Destination Leadership: Evaluating Effectiveness of Leadership Development Program

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Fang, Marcela (2018) Destination Leadership: Evaluating Effectiveness of Leadership Development Program. Other Degree thesis, Victoria University.


Effective leadership is understood to drive better team performance outcomes and contribute to organisational growth. Current literature highlights that leadership refers to a process of influencing others in a manner that enhances their contribution to the realisation of group goals. However, to be an effective leader in today’s volatile, uncertain, complex and ambiguous business environment, suitable leadership skills are needed to enable and to foster successful outcomes through leadership. Although not a new phenomenon in mainstream research, leadership in the tourism research and specifically in the tourism destination management field has only started to emerge. The current research literature shows how little is known about leadership in the tourism destination context. Despite the gap in research and not knowing what constitutes effective leadership in the tourism field, various organisations have been developing leadership development programs and promoting these to current and future managers operating within the visitor economy. Although these programs are believed to be underpinned by various leadership theories and concepts, it is not clear whether such programs are designed to fit the tourism destination context, and whether they are indeed contributing to the development of effective leadership. Leadership and context are inseparable, and due to the continuing change in the tourism environment, leadership at destinations need to proactively engage and guide integrated stakeholder cooperation and collaboration to facilitate sustainable development of quality visitor experiences. The aim of this research was to evaluate the effectiveness of a tourism-based leadership initiative that supports leadership development within Victoria’s visitor economy, and to inform current and future leadership development, and leadership programs. Hence, this study first explores leadership within the tourism context to identify an effective leadership, followed by assessing whether an existing tourism-based leadership development training fits with the tourism context. In doing so, the program content, such as leadership skills, knowledge and behaviours, the program training approach and the outcomes derived from the training at individual, workplace, tourism destination and community levels are assessed, to support conclusions about whether such an initiative is effective and whether it should be continued. Taking the epistemological pragmatic stance of John Dewey, this study uses mixed methods inquiry to help advance the knowledge and practice of leadership development and evaluation in the tourism field. To close the current leadership development and evaluation gap, the study expands David Stufflebeam’s traditional CIPP (Context, Input, Process, Product) program evaluation model with specific leadership components and measures, supported by the relevant leadership theories. The study consists of three explorative phases, qualitative, quantitative, and major qualitative, where each phase informed the development of the next. At the end, the findings from each quantitative and qualitative part contributed to the conclusion of whether the tourism-based leadership development program is effective. An application of transformational leadership model, and the use of measures associated with individual and collective leadership approaches show in this study that this new framework can effectively guide the assessment of leadership developed at two levels, individual and collective. Overall, the key value derived from the application of this model presents the ability to find out what and how the various training elements, such as the content and training approach contribute to individual, workplace, tourism destination and community outcomes. Hence, the study’s proposed conceptual framework will guide not only future leadership training evaluations but also the development of other leadership program initiatives within the visitor economy.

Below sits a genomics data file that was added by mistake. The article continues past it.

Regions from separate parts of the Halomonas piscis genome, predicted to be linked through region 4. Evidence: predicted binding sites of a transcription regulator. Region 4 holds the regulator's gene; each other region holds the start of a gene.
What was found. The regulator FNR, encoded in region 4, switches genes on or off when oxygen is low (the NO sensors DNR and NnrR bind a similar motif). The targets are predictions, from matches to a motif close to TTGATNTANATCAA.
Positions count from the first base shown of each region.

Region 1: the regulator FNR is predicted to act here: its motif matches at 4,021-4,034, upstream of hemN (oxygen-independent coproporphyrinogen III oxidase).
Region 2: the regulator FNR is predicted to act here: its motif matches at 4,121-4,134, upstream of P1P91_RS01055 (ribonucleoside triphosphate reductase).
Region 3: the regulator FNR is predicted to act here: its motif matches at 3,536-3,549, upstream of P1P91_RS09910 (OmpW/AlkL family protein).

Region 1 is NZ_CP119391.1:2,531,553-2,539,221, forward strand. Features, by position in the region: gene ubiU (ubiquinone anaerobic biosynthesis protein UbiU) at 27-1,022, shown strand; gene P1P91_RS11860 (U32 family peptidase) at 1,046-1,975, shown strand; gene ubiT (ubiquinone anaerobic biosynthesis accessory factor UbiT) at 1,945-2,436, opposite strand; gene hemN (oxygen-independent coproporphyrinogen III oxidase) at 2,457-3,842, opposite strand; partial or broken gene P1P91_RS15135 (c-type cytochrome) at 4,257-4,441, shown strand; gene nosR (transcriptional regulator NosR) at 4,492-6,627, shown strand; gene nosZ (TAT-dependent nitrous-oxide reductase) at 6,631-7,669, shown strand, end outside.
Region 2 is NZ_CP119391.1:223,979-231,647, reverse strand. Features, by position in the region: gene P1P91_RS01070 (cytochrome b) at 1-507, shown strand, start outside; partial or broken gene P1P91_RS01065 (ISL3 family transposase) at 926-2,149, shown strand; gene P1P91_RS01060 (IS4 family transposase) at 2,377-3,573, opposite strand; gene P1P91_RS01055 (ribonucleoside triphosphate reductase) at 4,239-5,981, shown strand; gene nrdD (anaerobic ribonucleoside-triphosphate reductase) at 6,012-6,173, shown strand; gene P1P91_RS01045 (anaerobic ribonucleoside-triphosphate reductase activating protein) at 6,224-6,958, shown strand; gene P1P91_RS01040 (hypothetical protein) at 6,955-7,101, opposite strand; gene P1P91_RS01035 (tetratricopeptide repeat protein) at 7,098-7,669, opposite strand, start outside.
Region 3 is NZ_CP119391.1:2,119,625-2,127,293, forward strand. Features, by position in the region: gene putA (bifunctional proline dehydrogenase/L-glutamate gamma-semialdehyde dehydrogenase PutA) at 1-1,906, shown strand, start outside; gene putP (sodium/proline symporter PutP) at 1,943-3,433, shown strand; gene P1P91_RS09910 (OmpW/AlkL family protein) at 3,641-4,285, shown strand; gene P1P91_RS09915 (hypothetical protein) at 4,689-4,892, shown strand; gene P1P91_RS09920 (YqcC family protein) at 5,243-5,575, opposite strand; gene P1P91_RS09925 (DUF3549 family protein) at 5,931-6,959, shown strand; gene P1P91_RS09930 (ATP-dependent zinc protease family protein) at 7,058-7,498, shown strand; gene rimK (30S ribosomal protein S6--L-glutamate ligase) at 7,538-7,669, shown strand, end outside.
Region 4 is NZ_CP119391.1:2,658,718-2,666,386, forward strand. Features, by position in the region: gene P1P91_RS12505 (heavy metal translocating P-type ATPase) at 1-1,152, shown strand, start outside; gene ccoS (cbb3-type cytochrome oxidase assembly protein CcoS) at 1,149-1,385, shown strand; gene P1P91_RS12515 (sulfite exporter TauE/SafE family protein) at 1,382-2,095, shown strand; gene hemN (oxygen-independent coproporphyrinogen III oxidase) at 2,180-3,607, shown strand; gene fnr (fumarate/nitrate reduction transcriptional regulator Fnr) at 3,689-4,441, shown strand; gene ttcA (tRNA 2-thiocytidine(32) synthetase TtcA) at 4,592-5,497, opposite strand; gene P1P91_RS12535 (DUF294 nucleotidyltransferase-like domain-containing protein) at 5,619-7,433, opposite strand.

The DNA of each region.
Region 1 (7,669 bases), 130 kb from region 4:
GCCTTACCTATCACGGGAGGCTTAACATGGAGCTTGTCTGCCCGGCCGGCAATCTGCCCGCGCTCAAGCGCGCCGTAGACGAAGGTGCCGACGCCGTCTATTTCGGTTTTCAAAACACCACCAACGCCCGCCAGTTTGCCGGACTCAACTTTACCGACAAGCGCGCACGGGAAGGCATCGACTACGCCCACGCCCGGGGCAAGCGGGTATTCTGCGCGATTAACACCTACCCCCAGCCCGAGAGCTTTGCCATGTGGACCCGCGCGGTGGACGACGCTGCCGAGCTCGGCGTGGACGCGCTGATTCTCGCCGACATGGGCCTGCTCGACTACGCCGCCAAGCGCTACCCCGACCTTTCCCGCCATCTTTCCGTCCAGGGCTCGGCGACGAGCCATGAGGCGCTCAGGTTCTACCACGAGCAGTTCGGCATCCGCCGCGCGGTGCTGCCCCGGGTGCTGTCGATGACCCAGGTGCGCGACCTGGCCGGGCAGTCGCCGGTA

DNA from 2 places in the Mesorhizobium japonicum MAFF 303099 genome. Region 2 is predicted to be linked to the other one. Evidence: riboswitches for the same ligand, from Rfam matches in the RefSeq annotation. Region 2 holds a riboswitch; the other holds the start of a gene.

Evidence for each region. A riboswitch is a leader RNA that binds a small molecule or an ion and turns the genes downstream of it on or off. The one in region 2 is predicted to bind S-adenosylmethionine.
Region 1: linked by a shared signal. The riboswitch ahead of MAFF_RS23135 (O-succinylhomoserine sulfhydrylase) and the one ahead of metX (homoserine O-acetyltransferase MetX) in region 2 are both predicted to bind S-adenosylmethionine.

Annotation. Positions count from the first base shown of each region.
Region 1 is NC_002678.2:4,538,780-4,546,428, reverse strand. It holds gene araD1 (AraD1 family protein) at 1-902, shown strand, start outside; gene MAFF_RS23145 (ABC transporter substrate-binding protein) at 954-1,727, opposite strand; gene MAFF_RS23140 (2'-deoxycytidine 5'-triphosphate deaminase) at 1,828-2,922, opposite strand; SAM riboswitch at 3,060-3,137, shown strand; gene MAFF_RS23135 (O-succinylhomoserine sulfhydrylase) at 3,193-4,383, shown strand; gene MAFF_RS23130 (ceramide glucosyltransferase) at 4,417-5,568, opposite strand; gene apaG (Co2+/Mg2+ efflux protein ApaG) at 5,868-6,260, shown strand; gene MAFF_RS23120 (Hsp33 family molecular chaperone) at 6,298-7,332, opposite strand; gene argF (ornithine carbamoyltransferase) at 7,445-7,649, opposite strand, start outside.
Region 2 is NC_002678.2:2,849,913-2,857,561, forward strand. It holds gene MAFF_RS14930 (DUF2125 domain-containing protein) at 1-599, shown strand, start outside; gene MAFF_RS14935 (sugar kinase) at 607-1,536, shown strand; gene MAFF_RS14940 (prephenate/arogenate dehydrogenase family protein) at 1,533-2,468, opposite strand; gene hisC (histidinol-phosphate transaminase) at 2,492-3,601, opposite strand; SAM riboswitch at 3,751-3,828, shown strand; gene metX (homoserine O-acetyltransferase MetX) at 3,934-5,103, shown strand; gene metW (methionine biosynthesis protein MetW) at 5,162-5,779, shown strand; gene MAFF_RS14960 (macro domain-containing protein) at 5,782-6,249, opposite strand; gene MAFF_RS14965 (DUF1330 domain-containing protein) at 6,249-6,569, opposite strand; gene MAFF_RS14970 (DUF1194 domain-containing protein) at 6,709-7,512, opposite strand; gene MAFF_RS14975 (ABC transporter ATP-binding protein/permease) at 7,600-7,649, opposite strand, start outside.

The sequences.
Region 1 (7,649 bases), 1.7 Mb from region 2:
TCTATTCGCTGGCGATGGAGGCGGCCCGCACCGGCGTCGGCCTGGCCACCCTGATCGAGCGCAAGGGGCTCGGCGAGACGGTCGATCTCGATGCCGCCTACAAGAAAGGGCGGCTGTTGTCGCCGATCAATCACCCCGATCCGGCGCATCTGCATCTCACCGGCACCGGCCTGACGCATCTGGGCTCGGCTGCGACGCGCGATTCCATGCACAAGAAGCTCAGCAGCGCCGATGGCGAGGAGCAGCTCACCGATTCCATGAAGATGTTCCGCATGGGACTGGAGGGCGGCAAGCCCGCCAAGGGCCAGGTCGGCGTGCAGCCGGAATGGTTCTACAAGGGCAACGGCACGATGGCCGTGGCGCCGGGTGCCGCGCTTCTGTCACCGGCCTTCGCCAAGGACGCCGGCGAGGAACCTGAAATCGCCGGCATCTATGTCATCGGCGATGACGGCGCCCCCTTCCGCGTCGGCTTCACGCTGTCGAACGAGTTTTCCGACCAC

Additional Information

Doctor of Business Administration

Item type Thesis (Other Degree thesis)
Subjects Historical > FOR Classification > 1503 Business and Management
Historical > FOR Classification > 1506 Tourism
Historical > Faculty/School/Research Centre/Department > College of Business
Keywords leadership; tourism; leadership programs; Victoria
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